Bradley Merrill Thompson Quoted in “Attorneys, FDA Hit the Road to Instruct on Mobile Health Regs”

The Gray Sheet

Bradley Merrill Thompson, a Member of the Firm in the Health Care and Life Sciences practice, in the Washington, DC, office, was quoted in an article titled "Attorneys, FDA Hit the Road to Instruct on Mobile Health Regs."

Following is an excerpt:

Attorneys have joined up with FDA and others on a national "roadshow" to educate mobile app developers on the subtleties of navigating mobile medical app regulations. ?...

"The idea is to give innovators support by sharing experience," Bradley Thompson, a lawyer at Epstein Becker & Green and the head of the mHealth Regulatory Coalition, wrote "The Gray Sheet" in an e-mail. ?...

The broad participation from industry, trade groups, academia and policymakers reflects a general enthusiasm for the sector, Thompson suggested at the Johns Hopkins stop of the roadshow in Baltimore on Jan. 23.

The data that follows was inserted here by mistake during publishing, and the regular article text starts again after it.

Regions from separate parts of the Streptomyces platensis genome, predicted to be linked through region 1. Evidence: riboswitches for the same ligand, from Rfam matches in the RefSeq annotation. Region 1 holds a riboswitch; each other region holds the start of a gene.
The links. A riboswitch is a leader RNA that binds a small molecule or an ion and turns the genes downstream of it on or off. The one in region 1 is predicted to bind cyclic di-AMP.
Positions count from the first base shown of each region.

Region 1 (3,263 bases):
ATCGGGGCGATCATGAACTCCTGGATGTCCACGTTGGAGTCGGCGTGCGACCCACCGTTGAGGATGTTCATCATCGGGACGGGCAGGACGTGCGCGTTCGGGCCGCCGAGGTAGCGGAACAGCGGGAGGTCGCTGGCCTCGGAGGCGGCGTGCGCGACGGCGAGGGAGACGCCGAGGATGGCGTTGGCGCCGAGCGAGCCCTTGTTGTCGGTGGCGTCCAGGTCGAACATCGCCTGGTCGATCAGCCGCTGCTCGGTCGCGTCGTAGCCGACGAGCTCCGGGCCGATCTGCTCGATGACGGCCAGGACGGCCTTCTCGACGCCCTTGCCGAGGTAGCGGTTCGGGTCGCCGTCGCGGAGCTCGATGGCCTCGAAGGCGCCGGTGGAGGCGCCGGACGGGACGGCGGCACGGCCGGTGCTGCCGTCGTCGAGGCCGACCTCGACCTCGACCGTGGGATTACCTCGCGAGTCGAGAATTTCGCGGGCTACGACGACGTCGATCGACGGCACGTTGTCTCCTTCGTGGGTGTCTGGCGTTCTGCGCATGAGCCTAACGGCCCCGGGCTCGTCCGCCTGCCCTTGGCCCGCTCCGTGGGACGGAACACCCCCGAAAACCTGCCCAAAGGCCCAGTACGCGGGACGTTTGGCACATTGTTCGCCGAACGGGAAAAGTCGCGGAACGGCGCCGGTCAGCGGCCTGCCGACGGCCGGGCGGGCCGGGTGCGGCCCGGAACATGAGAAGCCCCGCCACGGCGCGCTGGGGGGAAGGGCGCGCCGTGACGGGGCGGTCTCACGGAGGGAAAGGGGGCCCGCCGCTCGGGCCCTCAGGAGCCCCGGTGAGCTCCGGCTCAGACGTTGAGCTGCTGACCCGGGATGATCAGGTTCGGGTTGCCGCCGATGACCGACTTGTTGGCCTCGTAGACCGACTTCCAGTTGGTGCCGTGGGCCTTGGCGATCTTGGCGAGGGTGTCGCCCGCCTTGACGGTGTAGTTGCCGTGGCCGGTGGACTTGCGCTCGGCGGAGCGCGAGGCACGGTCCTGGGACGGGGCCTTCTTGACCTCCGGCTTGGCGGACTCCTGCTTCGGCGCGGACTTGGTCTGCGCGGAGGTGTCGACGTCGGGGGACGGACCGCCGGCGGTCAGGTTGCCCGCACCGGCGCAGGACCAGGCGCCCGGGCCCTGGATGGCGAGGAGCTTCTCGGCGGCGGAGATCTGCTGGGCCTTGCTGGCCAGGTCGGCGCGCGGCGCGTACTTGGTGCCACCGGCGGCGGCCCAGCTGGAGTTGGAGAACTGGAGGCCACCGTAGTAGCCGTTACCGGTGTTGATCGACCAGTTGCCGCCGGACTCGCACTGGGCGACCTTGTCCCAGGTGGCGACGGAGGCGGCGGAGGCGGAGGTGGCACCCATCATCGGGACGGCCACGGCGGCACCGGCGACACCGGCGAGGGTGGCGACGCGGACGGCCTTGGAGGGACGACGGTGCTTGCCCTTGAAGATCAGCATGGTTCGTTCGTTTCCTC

Thompson felt government is particularly enthusiastic about the mobile health space. "I've never seen the agency as excited as it is now," Thompson concluded, noting his 30 years' experience in the regulatory field. ?...

Thompson also hopes the effort can actually help trigger new types of app development by more companies. He pointed out in an email interview that most app developers currently focus on functionalities that don't pose much risk to patients, such as "basic tracking" and "trending" of health data, and, thus, won't attract much or any attention from FDA. But better education could encourage more development in areas of high-risk and high-benefit, Thompson argues.

"[W]ith these greater opportunities come greater risk and the likelihood of FDA regulation. The consortium wants to help traditional medical device companies and IT companies looking to bring their technology to healthcare understand the process for innovating in this regulated space," Thompson said. ?...

Thompson, whose group has supported FDA's overall efforts, hopes the roadshow will help demystify FDA and, perhaps, remove some fear.

At the Johns Hopkins meeting, Thompson noted that many people interested in developing apps are pure software developers or entrepreneurs without previous medical experience. "When you say the acronym FDA, some of them will freak out a bit. The purpose today is to demystify a bit of it. The purpose is to make you comfortable if you choose to get into an FDA-regulated space."